Earlier this year, Yotam Ottolenghi shared a recipe for spinach with fresh cheese and sumac. At the same time, he generously offered another recipe for a spinach and taleggio roulade with semi-dried tomatoes. Taleggio is a a soft but slightly aged cheese that comes from the Lombard region of Italy, and a few areas in the Veneto region. Its flavor melds with the sharper Pecorino cheese, tomatoes, spinach and basil to produce a wonderful savory slice with layers of Mediterranean flavors. If you’ve ever wanted to make your kitchen a bit more like Ottolenghi’s, you’re in luck. Leiths Cooking School is offering Ottolenghi cooking classes in 2011. If I lived in London, I’d already be signed up! — Kristina
About Yotam: After years in the food service industry, Yotam Ottolenghi, along with Noam Bar and Sami Tamimi, set up Ottolenghi, a unique food shop offering a wide range of freshly made savory dishes, baked products and patisserie items. They now have four locations in London and are working on a fifth restaurant with a new concept scheduled to open in early 2011. Ottolenghi: The Cookbook by Yotam Ottolenghi and Sami Tamimi was published in 2008 and sold over 100,000 copies. Ottolenghi’s second book of vegetarian recipes, Plenty, was released earlier this year.
CLICK HERE for the full recipe (and more about Yotam) after the jump!
Yotam writes ‘The New Vegetarian” column in the Guardian’s Weekend Saturday magazine. He lives with his partner, Karl, in west London.
(Portrait of Yotam and images of Ottolenghi shop by Keiko Oikawa)
Taleggio and Spinach Roulade (serves 6)
- 160 ml (2/3 cup) full-fat milk
- 2 tsp dried active yeast
- 1 tsp caster sugar
- 3½ tbsp sunflower oil
- 1 whole medium egg
- 1 egg yolk
- ½ tsp salt
- 350 g (3 cups minus one tablespoon) strong white flour (bread flour)
- 80 g (3 ounces) crème fraiche
- ½ tsp salt
- 100 g (3.5 ounces) baby spinach leaves
- 20 g (1 ounce) basil leaves
- 100 g (3.5 ounces) Pecorino cheese, grated
- 250 g (9 ounces) Taleggio cheese, sliced (or substitute with a mixture of cheddar and mozzarella)
- 100 g (3.5 ounces) semi-dried marinated tomatoes
- 1 egg, beaten
- 1 handful of poppy seeds
1. In a small saucepan, warm up the milk very slightly, just to about 30°C/85°F. Add the yeast and stir to dissolve. Set aside for about 10 minutes to activate the yeast.
2. Place the rest of the dough ingredients in the bowl of an electric mixer. Add the yeast and milk and work with a dough hook on slow speed for about 2 minutes. Increase to high speed and knead for another 7 minutes, by which point the dough should become a smooth, shiny ball (this process could also be done by hand; you will probably need to knead the dough for an extra 5–10 minutes).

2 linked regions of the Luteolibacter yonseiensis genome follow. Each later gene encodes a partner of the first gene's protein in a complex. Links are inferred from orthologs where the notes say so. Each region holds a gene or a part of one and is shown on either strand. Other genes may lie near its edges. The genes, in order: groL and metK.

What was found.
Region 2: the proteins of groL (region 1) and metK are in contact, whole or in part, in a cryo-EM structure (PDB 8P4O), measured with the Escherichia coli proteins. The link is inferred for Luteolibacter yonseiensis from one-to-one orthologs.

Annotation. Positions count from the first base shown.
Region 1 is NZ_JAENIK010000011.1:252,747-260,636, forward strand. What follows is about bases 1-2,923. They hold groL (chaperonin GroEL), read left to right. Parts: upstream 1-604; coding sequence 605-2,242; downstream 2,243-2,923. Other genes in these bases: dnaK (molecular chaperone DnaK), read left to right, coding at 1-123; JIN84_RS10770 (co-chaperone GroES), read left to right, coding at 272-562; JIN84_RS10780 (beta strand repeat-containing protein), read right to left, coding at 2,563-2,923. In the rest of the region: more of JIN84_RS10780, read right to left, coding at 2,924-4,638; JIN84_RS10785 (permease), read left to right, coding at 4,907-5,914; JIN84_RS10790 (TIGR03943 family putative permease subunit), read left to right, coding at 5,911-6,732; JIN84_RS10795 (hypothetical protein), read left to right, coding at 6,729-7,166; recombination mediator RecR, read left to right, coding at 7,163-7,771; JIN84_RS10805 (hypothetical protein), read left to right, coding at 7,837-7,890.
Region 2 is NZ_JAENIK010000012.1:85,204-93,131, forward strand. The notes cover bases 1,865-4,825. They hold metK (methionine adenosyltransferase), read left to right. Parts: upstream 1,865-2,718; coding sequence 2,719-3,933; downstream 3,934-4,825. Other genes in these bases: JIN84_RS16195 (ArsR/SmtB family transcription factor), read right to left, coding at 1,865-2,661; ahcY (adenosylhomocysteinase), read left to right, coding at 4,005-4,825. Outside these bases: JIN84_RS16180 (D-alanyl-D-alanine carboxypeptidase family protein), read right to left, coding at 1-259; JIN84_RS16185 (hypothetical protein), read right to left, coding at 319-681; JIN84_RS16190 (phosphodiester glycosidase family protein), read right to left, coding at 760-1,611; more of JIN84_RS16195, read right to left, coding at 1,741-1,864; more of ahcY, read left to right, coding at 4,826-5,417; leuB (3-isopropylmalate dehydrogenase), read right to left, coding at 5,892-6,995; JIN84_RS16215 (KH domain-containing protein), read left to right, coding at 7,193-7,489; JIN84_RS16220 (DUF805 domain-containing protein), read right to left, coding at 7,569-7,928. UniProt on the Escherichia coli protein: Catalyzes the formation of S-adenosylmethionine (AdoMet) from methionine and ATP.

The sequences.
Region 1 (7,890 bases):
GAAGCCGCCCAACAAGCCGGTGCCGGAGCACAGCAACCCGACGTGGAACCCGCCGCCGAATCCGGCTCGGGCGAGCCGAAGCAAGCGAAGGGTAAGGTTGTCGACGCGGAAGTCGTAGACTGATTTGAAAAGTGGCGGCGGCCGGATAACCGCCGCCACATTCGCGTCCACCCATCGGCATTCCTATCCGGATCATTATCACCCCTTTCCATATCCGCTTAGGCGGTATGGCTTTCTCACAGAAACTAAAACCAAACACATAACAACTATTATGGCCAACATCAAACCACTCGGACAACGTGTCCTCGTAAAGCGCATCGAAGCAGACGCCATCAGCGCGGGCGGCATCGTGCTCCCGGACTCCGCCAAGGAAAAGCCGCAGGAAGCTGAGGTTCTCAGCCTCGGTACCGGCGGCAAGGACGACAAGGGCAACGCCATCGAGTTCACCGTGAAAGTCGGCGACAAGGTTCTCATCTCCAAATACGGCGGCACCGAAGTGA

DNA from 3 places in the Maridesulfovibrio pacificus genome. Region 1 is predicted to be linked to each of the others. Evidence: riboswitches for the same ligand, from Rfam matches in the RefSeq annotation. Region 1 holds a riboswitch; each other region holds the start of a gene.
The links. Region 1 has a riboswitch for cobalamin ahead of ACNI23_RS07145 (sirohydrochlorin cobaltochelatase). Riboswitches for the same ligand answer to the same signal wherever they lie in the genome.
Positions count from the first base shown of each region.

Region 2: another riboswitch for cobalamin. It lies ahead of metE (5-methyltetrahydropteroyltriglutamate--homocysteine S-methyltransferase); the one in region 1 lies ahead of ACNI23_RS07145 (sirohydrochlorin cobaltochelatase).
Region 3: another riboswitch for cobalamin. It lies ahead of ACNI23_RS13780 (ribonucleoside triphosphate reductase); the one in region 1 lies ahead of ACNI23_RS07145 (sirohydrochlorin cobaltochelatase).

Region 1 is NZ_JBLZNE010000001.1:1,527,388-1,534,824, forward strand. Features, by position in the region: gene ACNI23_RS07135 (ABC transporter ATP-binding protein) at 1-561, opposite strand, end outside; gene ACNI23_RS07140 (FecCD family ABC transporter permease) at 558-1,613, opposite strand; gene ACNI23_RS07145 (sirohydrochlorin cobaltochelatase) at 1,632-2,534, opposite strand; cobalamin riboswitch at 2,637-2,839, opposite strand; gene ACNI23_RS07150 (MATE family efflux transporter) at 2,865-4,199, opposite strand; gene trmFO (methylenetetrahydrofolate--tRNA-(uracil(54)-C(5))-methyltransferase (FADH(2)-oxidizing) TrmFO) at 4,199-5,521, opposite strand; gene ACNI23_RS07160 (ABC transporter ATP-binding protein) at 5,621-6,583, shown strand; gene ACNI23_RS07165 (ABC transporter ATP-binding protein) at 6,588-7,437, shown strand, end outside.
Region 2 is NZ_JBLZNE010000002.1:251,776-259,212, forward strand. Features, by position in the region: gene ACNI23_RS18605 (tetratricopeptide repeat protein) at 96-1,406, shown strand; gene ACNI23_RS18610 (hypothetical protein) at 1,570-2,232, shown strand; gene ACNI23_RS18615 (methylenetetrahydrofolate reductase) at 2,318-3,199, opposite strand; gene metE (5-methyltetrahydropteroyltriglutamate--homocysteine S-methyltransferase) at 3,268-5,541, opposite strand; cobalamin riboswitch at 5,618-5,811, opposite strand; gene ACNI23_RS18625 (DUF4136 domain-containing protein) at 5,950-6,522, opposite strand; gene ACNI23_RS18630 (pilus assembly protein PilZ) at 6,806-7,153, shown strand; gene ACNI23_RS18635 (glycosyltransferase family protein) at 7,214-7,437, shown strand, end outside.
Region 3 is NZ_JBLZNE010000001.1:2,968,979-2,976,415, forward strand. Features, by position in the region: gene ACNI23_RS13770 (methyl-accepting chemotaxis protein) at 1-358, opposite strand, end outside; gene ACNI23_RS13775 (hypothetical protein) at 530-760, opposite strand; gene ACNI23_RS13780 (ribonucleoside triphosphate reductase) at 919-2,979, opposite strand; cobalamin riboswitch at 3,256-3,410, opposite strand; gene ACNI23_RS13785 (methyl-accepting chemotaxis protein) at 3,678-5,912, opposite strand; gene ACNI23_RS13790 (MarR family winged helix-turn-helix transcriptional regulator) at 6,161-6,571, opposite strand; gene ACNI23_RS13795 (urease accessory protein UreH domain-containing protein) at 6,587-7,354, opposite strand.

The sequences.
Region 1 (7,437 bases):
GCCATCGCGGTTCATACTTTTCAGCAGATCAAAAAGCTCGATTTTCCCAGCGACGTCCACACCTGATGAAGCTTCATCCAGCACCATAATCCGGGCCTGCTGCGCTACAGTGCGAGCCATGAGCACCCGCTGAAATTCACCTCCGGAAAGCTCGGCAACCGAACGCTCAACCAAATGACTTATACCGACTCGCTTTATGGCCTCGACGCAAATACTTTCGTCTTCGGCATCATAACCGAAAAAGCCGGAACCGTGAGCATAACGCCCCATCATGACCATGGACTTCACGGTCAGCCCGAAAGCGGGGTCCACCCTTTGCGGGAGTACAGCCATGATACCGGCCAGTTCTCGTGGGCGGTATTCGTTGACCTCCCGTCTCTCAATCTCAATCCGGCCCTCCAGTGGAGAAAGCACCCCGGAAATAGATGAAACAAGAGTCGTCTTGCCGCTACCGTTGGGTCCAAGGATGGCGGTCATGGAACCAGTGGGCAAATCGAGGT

3. Transfer the dough to a large bowl brushed with a little oil. Cover the bowl with a wet cloth and put it somewhere warm. After about 45 minutes, once the dough has doubled in size, line a 30 cm x 40 cm (roughly 12 in. x 16 in.) oven tray with greaseproof paper.
4. Transfer the dough to a work surface dusted very lightly with flour and roll it out thinly so it reaches the size of the tray. Line the tray with the dough, pulling it right out into the corners. Cover with the tea towel again and leave for 30 minutes.
5. Once the rolled-out dough has risen significantly, cover it with the filling. Use a palette knife to spread the crème fraiche all over the surface, sprinkle salt and then scatter the spinach, basil, Pecorino, Taleggio and tomatoes.
6. Carefully pick up one of the longer sides of the dough and roll and push it all up into a neat spiral log shape. Stand the log on the seam so it doesn’t unravel when baked. Cover the tray in the tea towel again and leave for another 30 minutes.
7. Preheat the oven to 200°C/390°F .
8. Brush the roulade’s surface gently with the beaten egg and then scatter on the poppy seeds. Make sure the oven has reached 200°C/390°F and then put the tray inside. After 10 minutes, reduce the temperature to 160°C/320°F.
9. Continue baking for roughly 25 minutes. Don’t worry if the roulade breaks or cracks a little. When ready, it should have taken on a nice dark brown color. Stick a sharp knife inside to check. It should come out with some melted cheese but no dough.
10. Remove the roulade from the oven, allow it to cool down a little (or completely) and cut into thick slices. Serve immediately with a salad.
This recipe originally appeared on Waitrose.com in May 2008.
Images by Kristina Gill. Cadet blue spinach dish by Gustavsberg; graphite square candle dish by SIA Home Fashion; blue bowl by Christiane Perrochon; salad plate (slate) by mud australia; napkin by Orskov; all other items vintage.
Why Yotam Chose This Recipe
I chose this wonderful recipe because it is luscious and a pure comfort. It’s the sort of “cake” you can just eat on its own, but also goes well in combination with almost anything else.